Thursday, February 25, 2010

Sales figures for the writers in our midst

The writer's major goal is to bring story and dramatic thrust to narrative, but close upon the heels of that goal is the need to bring power, where ever it exists, face to face with truth. You can start messing with that equation by doing to the definition of truth what we have so successfully done over the years to the tax code, leaving the appearance of confrontation without actually raising the hackles of concern and discomfort. Power should not be allowed unrestrained or unmonitored. For those who care and hold relevant beliefs, even God should be confronted with truth on a regular basis.


Notable among writers who have brought truth to bear (and in no particular chronology or other order) are Geoffrey Chaucer, Jane Austen, Miguel Cervantes, Edith Wharton, and John Steinbeck.

Of that group, Chaucer (1343) came about two hundred years before Cervantes, who in his turn was just about two hundred years before Jane Austen. Don Quixote, joined a few of Chaucer's iconic pilgrims, notably The Pardoner and The Knight, in confronting power, by which is meant social dominance. The results were opportunities for many of us, years after the fact, to laugh at what we were, what we have become, and what we still are as a race.

Throughout written and spoken literature, there are men and women who bring new meaning to such concepts as social awareness, individuality, and integrity. The lone character moves through the various zeitgeists separating eras, exemplary but lonely, happy but not as closely connected with a clan or family or organization as many of us. The reward or, if you will, satisfaction achieved by these characters is quite often not financial although in fairness to facts, Chaucer did pretty well in terms of an income, and later down the line, both Wharton and Steinbeck seem to have been undercut if not overtly betrayed by their wealth.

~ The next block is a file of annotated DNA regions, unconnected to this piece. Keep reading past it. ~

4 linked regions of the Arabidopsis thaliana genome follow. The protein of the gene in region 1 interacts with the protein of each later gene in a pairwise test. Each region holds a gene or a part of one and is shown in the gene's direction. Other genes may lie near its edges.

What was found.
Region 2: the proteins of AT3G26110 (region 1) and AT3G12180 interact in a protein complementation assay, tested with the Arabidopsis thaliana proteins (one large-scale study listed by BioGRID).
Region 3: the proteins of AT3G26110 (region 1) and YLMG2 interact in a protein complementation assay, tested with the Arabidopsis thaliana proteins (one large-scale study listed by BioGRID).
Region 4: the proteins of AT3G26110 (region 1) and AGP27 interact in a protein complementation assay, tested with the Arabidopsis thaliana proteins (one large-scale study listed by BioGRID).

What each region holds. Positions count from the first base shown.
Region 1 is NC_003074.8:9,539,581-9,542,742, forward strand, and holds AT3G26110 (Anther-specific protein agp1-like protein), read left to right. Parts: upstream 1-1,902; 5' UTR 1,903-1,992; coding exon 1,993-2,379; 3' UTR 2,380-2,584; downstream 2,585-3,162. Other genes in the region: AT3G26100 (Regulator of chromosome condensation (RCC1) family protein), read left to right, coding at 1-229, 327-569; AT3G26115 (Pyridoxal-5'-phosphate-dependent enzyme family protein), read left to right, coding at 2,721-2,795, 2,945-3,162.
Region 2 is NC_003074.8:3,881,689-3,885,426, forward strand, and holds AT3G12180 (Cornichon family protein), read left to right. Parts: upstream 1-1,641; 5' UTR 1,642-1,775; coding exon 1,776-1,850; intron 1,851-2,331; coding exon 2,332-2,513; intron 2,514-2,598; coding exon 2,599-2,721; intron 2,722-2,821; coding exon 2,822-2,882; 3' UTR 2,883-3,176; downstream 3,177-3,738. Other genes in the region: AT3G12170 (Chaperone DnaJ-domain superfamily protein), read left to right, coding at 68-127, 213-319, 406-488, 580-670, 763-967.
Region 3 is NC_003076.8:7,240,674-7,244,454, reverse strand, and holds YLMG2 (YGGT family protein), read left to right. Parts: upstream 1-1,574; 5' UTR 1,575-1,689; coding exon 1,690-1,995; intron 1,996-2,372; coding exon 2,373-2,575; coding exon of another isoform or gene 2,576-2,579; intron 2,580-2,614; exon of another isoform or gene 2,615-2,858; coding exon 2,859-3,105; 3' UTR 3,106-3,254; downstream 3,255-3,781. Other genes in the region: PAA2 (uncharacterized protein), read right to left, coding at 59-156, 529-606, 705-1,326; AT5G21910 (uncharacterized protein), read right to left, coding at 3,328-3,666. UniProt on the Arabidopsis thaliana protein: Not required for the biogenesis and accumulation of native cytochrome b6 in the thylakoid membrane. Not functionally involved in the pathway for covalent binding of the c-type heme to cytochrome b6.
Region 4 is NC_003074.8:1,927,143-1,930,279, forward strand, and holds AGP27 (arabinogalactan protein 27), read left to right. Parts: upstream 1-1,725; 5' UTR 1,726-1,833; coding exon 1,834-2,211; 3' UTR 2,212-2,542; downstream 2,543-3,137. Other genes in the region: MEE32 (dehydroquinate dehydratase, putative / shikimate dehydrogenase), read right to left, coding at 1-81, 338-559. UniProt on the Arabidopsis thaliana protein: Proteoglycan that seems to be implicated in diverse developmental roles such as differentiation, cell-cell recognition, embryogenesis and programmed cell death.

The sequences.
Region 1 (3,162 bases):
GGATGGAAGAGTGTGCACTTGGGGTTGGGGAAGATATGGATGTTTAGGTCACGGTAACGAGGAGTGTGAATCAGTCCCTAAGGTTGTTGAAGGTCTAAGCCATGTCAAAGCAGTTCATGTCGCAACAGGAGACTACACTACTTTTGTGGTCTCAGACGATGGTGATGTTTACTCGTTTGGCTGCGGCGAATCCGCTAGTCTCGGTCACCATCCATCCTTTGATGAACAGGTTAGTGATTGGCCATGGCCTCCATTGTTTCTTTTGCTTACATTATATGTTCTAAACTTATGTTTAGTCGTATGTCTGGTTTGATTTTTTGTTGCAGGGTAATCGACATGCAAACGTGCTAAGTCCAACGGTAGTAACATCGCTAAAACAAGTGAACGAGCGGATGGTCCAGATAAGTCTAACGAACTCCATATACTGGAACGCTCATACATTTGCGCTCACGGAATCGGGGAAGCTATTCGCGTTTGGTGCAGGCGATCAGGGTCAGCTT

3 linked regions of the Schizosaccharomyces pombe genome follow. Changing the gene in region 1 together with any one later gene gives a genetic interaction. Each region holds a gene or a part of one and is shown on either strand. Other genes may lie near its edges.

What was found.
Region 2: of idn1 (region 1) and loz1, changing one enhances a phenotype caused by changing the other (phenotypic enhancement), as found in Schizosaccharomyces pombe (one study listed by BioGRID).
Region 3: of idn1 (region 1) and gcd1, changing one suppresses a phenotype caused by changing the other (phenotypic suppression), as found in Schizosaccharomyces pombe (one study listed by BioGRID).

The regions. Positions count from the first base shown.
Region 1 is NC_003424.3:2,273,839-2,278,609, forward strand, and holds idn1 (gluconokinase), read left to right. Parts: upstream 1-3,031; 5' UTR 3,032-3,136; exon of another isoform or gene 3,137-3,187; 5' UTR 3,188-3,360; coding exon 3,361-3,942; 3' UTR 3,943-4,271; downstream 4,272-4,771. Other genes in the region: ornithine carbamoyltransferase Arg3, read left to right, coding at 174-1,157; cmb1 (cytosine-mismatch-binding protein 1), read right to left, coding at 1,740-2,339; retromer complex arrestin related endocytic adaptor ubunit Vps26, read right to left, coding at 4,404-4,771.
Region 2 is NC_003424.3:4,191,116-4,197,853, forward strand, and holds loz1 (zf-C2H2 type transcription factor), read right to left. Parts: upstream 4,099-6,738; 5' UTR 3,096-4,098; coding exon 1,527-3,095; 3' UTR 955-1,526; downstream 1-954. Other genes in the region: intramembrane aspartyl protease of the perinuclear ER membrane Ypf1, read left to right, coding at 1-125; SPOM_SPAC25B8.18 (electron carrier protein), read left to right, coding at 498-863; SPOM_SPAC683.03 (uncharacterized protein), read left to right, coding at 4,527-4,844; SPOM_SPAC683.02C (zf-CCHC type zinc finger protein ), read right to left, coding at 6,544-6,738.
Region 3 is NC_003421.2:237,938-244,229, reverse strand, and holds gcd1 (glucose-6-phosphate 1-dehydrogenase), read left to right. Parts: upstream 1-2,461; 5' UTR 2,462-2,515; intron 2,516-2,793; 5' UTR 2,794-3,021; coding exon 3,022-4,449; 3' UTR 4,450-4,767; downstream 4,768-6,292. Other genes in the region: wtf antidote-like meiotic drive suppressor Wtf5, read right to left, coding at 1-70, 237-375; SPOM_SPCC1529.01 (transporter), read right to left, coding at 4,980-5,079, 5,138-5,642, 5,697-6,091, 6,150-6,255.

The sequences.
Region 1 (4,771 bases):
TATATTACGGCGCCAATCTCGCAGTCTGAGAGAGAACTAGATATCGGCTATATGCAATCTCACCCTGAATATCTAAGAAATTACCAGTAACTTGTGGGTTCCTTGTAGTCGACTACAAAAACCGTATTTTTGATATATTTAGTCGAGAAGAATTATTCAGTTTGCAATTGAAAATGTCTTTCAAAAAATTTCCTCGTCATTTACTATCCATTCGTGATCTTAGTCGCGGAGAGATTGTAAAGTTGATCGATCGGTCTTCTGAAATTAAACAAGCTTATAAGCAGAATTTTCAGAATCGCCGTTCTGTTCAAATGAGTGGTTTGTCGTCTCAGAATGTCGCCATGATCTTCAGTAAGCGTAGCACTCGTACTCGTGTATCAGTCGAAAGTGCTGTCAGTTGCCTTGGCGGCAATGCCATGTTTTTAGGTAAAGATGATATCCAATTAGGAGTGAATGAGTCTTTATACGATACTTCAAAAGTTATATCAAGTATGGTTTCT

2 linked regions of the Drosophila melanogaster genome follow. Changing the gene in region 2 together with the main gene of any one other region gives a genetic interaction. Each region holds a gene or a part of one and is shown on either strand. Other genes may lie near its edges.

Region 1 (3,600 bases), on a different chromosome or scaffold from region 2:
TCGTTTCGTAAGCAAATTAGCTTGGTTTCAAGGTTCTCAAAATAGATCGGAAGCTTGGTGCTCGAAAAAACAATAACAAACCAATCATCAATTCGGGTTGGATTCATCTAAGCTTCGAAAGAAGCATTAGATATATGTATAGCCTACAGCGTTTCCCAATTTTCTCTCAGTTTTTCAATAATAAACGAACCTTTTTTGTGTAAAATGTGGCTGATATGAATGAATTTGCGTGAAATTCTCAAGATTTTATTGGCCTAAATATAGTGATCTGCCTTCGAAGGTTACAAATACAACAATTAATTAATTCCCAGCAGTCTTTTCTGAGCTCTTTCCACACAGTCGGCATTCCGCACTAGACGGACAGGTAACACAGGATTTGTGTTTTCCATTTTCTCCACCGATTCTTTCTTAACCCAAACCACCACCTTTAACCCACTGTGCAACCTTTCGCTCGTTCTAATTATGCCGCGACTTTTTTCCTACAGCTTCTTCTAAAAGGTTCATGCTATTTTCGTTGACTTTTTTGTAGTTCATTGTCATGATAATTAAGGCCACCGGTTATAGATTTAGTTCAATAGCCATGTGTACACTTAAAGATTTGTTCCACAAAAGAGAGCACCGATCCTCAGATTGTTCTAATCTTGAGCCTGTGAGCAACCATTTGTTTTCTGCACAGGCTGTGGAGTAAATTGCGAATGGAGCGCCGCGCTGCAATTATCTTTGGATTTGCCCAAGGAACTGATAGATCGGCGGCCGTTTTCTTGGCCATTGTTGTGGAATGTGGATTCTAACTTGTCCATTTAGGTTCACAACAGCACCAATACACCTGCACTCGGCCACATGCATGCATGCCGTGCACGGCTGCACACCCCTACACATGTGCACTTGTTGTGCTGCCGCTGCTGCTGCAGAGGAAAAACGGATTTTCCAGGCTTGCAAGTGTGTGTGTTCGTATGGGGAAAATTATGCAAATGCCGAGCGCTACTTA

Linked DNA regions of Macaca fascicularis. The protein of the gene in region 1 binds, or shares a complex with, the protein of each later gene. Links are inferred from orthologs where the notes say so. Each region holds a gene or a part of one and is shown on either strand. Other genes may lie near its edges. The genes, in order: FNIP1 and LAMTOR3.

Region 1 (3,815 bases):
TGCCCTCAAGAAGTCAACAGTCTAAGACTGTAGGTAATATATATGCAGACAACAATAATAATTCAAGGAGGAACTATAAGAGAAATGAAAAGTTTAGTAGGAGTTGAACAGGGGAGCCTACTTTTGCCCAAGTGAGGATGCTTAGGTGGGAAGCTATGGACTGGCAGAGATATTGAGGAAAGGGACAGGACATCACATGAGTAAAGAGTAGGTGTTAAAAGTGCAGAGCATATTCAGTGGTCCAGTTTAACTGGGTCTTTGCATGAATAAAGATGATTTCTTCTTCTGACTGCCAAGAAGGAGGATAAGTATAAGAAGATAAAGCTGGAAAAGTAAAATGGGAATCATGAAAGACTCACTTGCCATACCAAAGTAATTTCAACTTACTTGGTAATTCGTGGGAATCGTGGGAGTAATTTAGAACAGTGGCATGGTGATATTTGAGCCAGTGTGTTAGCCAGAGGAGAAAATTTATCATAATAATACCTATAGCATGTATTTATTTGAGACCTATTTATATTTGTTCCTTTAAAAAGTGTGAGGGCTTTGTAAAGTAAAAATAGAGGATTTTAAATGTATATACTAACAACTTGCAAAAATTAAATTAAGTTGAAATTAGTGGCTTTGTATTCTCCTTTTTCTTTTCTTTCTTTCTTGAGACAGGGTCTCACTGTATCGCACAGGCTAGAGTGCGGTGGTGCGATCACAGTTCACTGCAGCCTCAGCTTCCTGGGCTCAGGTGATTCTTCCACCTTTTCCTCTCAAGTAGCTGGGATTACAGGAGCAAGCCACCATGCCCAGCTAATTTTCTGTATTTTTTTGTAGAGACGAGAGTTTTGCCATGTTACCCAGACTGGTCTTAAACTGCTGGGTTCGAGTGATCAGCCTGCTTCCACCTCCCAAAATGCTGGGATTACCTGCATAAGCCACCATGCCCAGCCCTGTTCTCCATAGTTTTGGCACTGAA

At a time when more books are published in one year than had been published in aggregate since Mr.Caxton invented the forerunner of the modern printing press, the median sale of a trade book is a scant five hundred copies. Back in the day, when you were running a small scholarly publishing company, you actually were able to base pricing decisions around projected sales of five hundred copies, but even then you knew you had some better-selling titles in the wings, waiting to pick up the profit picture. The point devolves to the things writers need to write about, the things they need to do to support their living costs, and their continued willingness to confront power with truth. The result of the clash might not necessarily be art, but it will serve to keep the civilization edging over toward full honesty, disclosure, and transparency.

In many ways, the writer is being shouted down by individuals with what are spoken of as good communications skills, trying to persuade us to tithe, contribute to fringe and rump causes, and shut down such targets as are presented to us under the guise of their being The Establishment. It is not the writer who is at fault, it is the self-aggrandizer who has a few yards of communications skills in his or her tool kit. The writer goes on, turning out those five-hundred-seller editions while the rest of the public sees the fringers picking up the big sales and royalties and thinking, I could do that, too, by which they mean I could drink the Kool-aid of the fringe and write my own Kool-aid, thinking lofty thoughts about how at last I was earning my due as a writer. It is necessary to confront that power with as many five-hundred-sale editions as possible.

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